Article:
We have an email address we use to handle all communications related to notifying the developers of WordPress plugins about security issues in their plugins (whether those are ones that we have found or ones that others have disclosed before they have been fixed). The email address isn’t publicly disclosed, so it shouldn’t receive email not related to those messages unless someone that had received communication from us either shared it with a third party intentionally or had their communication system breached. Not surprisingly, we don’t receive much in the way of emails not related to the intended use of the account. That made an email we received a few days ago stand out more.
The email’s subject was “WordPress Database Upgrade required !” and the body of the email was as follows:
What was obvious to us for a variety of reason was that this was a phishing email, but we weren’t aware of this phishing email being something out there, so did a little bit of looking into this.
The email itself seems to not all that well put together, seeing as, for example, it doesn’t even have a consistent capitalization of the words database or WordPress.
When clicking the “Click here to Upgrade WordPress” we were first taken to a website that just showed a “loading” message (which isn’t a WordPress thing):
From there it redirected us to a fake login page on another website:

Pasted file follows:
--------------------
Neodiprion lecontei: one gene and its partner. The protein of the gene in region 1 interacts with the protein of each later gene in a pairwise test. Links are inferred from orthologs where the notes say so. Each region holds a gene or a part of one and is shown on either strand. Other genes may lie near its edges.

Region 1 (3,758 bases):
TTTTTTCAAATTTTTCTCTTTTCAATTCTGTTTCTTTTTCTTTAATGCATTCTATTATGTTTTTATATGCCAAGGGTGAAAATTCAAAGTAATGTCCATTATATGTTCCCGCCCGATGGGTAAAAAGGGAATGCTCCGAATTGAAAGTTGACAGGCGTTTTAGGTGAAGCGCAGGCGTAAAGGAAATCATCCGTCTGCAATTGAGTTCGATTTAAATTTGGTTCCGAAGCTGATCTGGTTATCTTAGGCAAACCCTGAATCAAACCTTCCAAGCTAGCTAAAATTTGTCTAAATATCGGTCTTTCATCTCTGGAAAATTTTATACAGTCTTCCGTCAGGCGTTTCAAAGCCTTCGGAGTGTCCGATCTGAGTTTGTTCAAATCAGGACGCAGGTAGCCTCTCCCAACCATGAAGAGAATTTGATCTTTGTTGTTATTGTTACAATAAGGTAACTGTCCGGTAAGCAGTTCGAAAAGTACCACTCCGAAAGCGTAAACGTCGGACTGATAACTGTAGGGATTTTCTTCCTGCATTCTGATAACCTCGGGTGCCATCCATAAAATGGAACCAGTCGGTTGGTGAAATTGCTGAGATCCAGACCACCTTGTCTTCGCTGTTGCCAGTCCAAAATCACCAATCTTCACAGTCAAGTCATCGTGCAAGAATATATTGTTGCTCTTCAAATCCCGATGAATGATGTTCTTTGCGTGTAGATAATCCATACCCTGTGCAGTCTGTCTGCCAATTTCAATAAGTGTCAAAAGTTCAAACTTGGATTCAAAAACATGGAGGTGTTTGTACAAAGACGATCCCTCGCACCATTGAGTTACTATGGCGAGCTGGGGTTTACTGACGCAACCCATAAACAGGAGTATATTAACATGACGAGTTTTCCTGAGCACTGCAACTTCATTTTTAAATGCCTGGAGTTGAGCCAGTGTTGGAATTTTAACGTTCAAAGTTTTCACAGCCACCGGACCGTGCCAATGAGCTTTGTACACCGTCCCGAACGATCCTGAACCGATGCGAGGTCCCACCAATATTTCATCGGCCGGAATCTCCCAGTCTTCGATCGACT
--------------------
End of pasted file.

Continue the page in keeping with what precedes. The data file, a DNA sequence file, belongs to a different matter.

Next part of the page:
The title of that page, “WordPress.com – upgarde”, in addition to misspelling the word upgrade, seems to indicate that this is targeted at logins for the WordPress.com service, not stand alone WordPress installs.
Both of the websites involved were legitimate websites running WordPress that must have been compromised somehow, though not necessarily through any security issue related to WordPress. We have notified both websites of the issue.
Once you enter username and password you are sent to this page:
Needing to enter either of those details when you just entered the username and ostensibly are on WordPress.com or your own website is something that would seem like it should be an indication that something is amiss.
Once you enter that information you are taken to the plans page for WordPress.com, which seems like further indication this intended to be targeted at WordPress.com accounts:
Interestingly while a quick search didn’t bring up any recent postings about this phishing email, we did find that a very similar precursor was written about nearly five years ago (that phishing email also was inconsistent with the capitalization of WordPress).